2018 Lexus LC: The Rebirth of Lexus

Strong points
  • Super-rigid chassis
  • Surefooted, predictable handling
  • Sharp, linear steering
  • Striking looks
  • Top-notch materials and build quality
Weak points
  • Excessive weight
  • Modest performance
  • Frustrating Remote Touch controller
  • Ultra-tight rear seats
  • Limited trunk capacity
Full report

SEVILLE, Spain – The LC coupe, available in V8-powered LC 500 trim or as a hybrid in LC 500h trim, is no ordinary addition to the Japanese brand’s portfolio. This all-new sports coupe embodies the rebirth of Lexus.

While attending the Pebble Beach Concours d’Elegance in 2011, Toyota president and CEO Akio Toyoda admitted that Lexus cars were “boring” and challenged designers and engineers to head into a different direction. Five years later, we’re finally starting to see the results of their work with the LC.

Rigid, but heavy

In order to create this new coupe, Toyota engineers developed an all-new chassis called GA-L, which stands for Global Architecture - Luxury. In fact, several other front-engine/rear-wheel drive Lexus models in the future will be based on it, including the next-generation LS sedan due to make its debut at the 2017 North American International Auto Show in Detroit next month.

Using mostly high-tensile steel and aluminum, this platform is the stiffest ever at Lexus, according to engineers. While some exotic, lightweight materials like carbon fibre were chosen for specific parts of the car, such as the roof, the Lexus LC 500 still weighs 1935 to 2020 kilograms depending on the trim. When asked about it, those same engineers said they would have used more aluminum and carbon fibre if the chassis would have been exclusive to the LC coupe, but that won’t be the case.

At first glance, the production model looks a whole lot like the bold, flashy concepts that came before it. Classic GT proportions, with a long wheelbase and ultra-short overhangs, define the silhouette. The spindle grille up front is huge and mirrored by the shape of the rear end. Since beauty is in the eye of the beholder, I’ll let you be the judge.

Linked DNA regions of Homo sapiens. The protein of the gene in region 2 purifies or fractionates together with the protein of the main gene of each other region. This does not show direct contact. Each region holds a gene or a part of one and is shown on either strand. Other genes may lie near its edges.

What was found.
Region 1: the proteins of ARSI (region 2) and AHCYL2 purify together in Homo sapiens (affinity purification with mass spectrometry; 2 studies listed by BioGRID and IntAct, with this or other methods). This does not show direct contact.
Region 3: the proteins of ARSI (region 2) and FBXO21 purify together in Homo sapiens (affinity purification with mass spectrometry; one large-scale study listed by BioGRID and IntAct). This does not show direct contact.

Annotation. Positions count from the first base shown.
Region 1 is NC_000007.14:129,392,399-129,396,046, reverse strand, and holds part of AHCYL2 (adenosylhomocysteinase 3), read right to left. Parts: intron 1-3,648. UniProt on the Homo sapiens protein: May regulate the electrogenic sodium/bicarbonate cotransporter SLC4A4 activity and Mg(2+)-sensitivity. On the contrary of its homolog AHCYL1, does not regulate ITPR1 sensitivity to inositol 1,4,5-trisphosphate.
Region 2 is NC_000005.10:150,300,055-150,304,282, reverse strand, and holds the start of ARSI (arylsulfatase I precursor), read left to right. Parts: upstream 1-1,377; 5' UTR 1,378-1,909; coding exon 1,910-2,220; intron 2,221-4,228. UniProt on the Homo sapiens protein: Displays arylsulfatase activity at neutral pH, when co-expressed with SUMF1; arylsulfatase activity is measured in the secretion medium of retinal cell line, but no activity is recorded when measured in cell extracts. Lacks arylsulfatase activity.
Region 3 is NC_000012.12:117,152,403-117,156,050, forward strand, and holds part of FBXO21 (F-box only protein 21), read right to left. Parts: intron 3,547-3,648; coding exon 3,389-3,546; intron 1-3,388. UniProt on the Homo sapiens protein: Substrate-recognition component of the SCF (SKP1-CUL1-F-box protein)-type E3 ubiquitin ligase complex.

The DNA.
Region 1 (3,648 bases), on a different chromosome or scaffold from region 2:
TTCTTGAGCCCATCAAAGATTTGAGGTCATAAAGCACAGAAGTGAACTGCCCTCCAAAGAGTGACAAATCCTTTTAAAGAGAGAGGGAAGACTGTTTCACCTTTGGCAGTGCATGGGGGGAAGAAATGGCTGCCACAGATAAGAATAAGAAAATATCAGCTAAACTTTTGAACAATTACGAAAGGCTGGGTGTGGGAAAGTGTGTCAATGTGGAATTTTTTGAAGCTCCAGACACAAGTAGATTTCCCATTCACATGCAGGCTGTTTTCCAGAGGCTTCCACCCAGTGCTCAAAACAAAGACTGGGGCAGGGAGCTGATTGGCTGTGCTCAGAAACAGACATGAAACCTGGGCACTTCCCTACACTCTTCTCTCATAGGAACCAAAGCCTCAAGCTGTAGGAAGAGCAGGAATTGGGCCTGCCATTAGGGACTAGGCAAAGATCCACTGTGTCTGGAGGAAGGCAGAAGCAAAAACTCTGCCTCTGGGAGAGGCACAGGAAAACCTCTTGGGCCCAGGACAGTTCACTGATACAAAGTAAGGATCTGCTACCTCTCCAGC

Photo: Lexus

Familiar engines, ten-speed autobox

When it comes to the powertrain, the Lexus LC range offers some familiar options. The LC 500 gets the same naturally aspirated, 5.0-litre V8 as the RC F coupe, but with 471 horsepower, while the LC 500h combines a 3.5-litre V6 with a lithium-ion battery-fed electric motor for a total system output of 354 horsepower.

The former is mated to a ten-speed Aisin automatic transmission, whereas the latter benefits from a new Multi Stage Hybrid System that tacks on a four-speed automatic at the end of a conventional CVT, essentially reproducing the work and feel of a ten-speed unit.

On the track

During the global media launch of the 2018 Lexus LC, I had the opportunity to do some hot laps on Circuito Monteblanco with both models. The first things I noticed were the car’s extreme rigidity and excellent weight distribution (51/49 front/rear).

The LC heads into corners with tremendous precision thanks to an exceptionally direct and linear steering system that also offers great feedback. Handling is very predictable at all times, although the excessive amount of weight is a concern as it affects braking distances and cornering speeds.

The growl of the naturally aspirated V8 at full throttle has nowhere to hide: a sound generator, derived from the Lexus LFA supercar, channels the engine’s raucous screams all the way into the cockpit. It doesn’t sound as intimidating as a Mercedes-AMG engine or a Jaguar V8, mind you. The hybridized LC 500h is obviously heavier, less powerful, and hampered by a not-so-sporty transmission. I won’t even talk about the way it sounds.

In a move that makes absolutely no sense, Lexus Canada decided to make the Sport package (active rear spoiler, Dynamic Rear Steering, and more) optional with the V8 and standard with the hybrid model.

Photo: Lexus

On the slick Spanish roads

As we left the track for the gorgeously paved roads surrounding Seville, we discovered the Lexus LC’s true aspirations, namely those of a grand tourer, not a sports car. Comfort is supreme, at least on the slick asphalt we encountered.

Life inside the LC is particularly pleasant. One major exception is the touchpad-style controller for the infotainment system. This type of interface works remarkably well on a computer, but a whole lot less on the centre stack of a moving vehicle.

Both the LC 500 and LC 500h will land on our shores next spring as 2018 models. Lexus Canada reps couldn’t give us any information regarding pricing, however. The plan is to sell 120 units a year in the country, with the hybrid variant available on a per-order basis only.

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